Dude, what happened to your chest?  Whoa, I can see right through!  That’s awesome!  Can I stick my arm in there?

It’s not easy walking around with a gaping hole in your middle.  It’s drafty too.  But that’s what happens when you lose your center.

Where did you lose it? dumbstruck friends want to know.

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They ask like I inadvertently misplaced it, as if my very core were nothing more than a TV remote.  They offer friendly, sleuth-ful suggestions: OK, when did you last see it? 

To be honest, I am not even sure what my center would look like if it were to turn up, say, under the seat cushions.  On a good day I imagine it might be shining and pulsing.  On a bad day it is probably flat and in need of batteries.

My wife is concerned.  She worries that along with my center I might have lost my moral compass too.  By habit, I pat down my pockets checking for lumpy silhouettes as if morals were nothing more than a stack of shopping cards in my wallet or downloaded Apps on my cellphone.  I reassure her that only my center is missing and that I no longer have the ability to make decisions.  

It happens this time of year.  When one-word responsibilities compete for my anxiety: schedules, requests, demands, obligations, commitments.   When there isn’t enough time in the day to address them all.  When it is important to remind myself that everything is important.  When I haven’t even scrolled through my email yet.

That’s when my center leaves the building.  Poof!

I stand in front of the refrigerator hungry for something that isn’t there and can’t figure out what it is because I am thinking about something else.  It doesn’t matter, whatever staple I don’t find will fall out my insides anyway.

Oh yeah, it’s the cat food.  I need to feed the cat.  The hungry thing strokes figure eights around my ankles and mews helplessly as if I am the only one on earth that can keep it alive.

Why did I come to the refrigerator again?  I know it was something important.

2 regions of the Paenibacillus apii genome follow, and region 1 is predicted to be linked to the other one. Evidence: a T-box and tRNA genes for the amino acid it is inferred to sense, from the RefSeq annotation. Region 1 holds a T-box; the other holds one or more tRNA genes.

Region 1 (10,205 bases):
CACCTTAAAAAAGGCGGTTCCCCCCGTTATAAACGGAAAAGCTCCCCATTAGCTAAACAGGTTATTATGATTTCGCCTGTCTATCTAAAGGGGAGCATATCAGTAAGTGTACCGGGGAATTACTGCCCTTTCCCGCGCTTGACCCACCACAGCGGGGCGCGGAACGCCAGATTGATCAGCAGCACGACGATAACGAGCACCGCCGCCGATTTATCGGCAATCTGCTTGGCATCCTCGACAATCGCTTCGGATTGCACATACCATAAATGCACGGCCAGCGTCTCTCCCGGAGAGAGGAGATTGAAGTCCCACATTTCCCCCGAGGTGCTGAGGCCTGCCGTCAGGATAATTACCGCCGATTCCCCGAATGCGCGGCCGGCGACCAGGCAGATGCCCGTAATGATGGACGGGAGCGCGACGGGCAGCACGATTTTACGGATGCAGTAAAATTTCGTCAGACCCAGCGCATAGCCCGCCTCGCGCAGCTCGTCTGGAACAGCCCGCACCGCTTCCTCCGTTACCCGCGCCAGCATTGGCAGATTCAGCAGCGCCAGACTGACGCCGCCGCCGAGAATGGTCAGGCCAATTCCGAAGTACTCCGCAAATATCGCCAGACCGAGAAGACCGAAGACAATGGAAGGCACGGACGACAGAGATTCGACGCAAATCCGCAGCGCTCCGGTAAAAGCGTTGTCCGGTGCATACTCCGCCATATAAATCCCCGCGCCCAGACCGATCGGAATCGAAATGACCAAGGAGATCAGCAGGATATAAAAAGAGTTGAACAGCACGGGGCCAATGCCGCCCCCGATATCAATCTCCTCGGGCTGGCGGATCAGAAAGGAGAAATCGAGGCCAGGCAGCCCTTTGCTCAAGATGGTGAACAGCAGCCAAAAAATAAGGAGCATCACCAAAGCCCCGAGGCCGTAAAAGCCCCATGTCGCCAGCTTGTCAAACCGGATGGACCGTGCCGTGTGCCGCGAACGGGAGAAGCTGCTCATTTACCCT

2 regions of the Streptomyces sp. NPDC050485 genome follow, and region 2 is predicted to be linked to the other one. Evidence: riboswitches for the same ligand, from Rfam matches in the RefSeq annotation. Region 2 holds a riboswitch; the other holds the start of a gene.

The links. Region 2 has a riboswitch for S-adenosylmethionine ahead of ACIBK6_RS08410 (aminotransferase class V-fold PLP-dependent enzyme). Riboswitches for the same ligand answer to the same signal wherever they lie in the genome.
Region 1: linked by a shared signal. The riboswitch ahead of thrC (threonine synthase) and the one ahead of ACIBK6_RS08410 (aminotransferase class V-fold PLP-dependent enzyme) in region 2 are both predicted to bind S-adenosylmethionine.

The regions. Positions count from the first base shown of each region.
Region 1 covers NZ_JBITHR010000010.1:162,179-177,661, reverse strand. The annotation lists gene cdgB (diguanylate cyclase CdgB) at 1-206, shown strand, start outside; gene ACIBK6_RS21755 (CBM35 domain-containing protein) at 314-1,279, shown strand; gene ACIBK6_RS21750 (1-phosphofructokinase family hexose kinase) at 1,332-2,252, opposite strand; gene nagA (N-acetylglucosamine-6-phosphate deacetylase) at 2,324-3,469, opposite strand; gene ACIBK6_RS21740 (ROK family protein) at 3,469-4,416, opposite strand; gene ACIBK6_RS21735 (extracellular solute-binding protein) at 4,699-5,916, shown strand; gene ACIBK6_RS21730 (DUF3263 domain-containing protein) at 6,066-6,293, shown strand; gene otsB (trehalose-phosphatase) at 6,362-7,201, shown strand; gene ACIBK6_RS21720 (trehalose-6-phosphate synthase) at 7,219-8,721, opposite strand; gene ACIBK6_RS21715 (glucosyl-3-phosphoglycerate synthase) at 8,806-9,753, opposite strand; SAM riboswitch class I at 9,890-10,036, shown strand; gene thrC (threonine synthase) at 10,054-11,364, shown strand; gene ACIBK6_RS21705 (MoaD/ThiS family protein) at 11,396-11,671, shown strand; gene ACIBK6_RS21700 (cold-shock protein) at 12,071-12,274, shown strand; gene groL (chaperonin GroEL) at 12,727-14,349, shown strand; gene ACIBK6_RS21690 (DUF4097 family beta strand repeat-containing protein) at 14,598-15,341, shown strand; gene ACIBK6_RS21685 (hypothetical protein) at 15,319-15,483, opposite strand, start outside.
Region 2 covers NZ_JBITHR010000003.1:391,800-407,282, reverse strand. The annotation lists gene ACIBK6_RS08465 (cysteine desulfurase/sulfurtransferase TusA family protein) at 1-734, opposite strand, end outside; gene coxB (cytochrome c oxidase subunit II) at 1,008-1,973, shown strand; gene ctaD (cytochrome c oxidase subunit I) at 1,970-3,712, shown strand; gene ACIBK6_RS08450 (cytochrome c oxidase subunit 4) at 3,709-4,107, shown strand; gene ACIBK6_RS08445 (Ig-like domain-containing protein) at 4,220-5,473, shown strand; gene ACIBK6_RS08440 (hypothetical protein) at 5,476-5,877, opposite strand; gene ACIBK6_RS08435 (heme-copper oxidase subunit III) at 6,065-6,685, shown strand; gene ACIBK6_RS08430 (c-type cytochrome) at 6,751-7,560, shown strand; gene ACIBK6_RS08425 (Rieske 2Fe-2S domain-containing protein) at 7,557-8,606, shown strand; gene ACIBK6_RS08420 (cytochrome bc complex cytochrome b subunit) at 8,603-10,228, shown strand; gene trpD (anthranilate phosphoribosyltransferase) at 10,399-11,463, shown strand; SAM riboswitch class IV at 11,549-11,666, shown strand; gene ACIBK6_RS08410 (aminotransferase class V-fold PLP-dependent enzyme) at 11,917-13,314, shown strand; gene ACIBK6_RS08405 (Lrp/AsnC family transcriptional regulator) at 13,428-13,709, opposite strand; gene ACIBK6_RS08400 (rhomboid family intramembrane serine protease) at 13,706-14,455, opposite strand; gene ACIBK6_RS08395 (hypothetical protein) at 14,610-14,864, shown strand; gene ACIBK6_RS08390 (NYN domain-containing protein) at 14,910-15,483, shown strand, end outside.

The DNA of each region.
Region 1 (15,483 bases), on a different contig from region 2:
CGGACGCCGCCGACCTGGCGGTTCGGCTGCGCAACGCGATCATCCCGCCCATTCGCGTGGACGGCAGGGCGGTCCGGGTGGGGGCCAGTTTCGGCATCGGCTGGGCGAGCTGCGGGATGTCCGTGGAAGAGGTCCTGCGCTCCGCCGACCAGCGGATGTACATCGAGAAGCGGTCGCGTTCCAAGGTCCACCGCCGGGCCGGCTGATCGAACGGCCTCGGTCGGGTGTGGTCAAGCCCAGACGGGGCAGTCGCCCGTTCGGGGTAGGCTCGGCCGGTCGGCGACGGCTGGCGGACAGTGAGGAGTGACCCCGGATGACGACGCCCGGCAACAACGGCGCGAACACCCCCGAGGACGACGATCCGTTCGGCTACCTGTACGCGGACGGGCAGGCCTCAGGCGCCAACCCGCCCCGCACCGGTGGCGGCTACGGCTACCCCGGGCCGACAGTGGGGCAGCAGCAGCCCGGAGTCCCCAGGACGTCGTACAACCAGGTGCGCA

When I lose my center I wallow in resentment for all I am expected to do, and then make sure everyone around me knows how much I sacrifice for their benefit even though I am not sure they benefit much from my sacrifice.   When I lose my center, self-pity seems like the only thing I have left for myself, and even that feels hollow.   

But that doesn’t stop me from complaining.

I snap for no good reason, usually at inanimate objects that blatantly ignore my will: containers that won’t open, pens that won’t write, drawers that stick because I haven’t fixed them in ten years.  Even random cosmic dust points its wispy finger at my gut, covers its mouth, and laughs at the void in my completeness.

I use words that suggest I have spent a lifetime at sea cursing deaf oceans into self-deluded submission.  My family hides.  They are afraid to be in the room with me.

I desperately need a plan to find my center.  But I can’t make a plan because my center is gone. 

I wonder if I can get a transplant?   Or get some guidance at a center Center?

I put fliers up in the neighborhood, on telephone poles and library bulletin boards.  Missing:  One center.  Last seen in the vicinity of my torso.   If found, please return.  No questions asked. 

Though I can’t imagine anyone would want to steal my center, even a politician. 

I call the police station to see if any centers have turned up recently.  Then, knowing myself as I do, I ask if any centers have filed a missing person’s report.  Because I realize that without my center, the universe may not be swirling around me anymore.

Panicked, I tell my kids to paw through the trash in case I accidently threw my center out.  They are reluctant, but I tell them in no uncertain terms that it is important. 

If I have lost my center, they want to know, then how do I know it is really all that important?  I don’t have an answer for them.

Here it is!  yells my son pinching his nose.  He is holding up a rotting chicken carcass.

Look, it still has a wishbone! says my daughter.

And a funny bone, adds my teenage son wryly.

They are right, it could be mine.

And that’s how I find my center.  It is usually right where I left it.  It is usually after a severe jolt to the system reminds me where it is, like when I witness my kids selflessly sifting through all my garbage to help me.

Now if I could just locate my mind.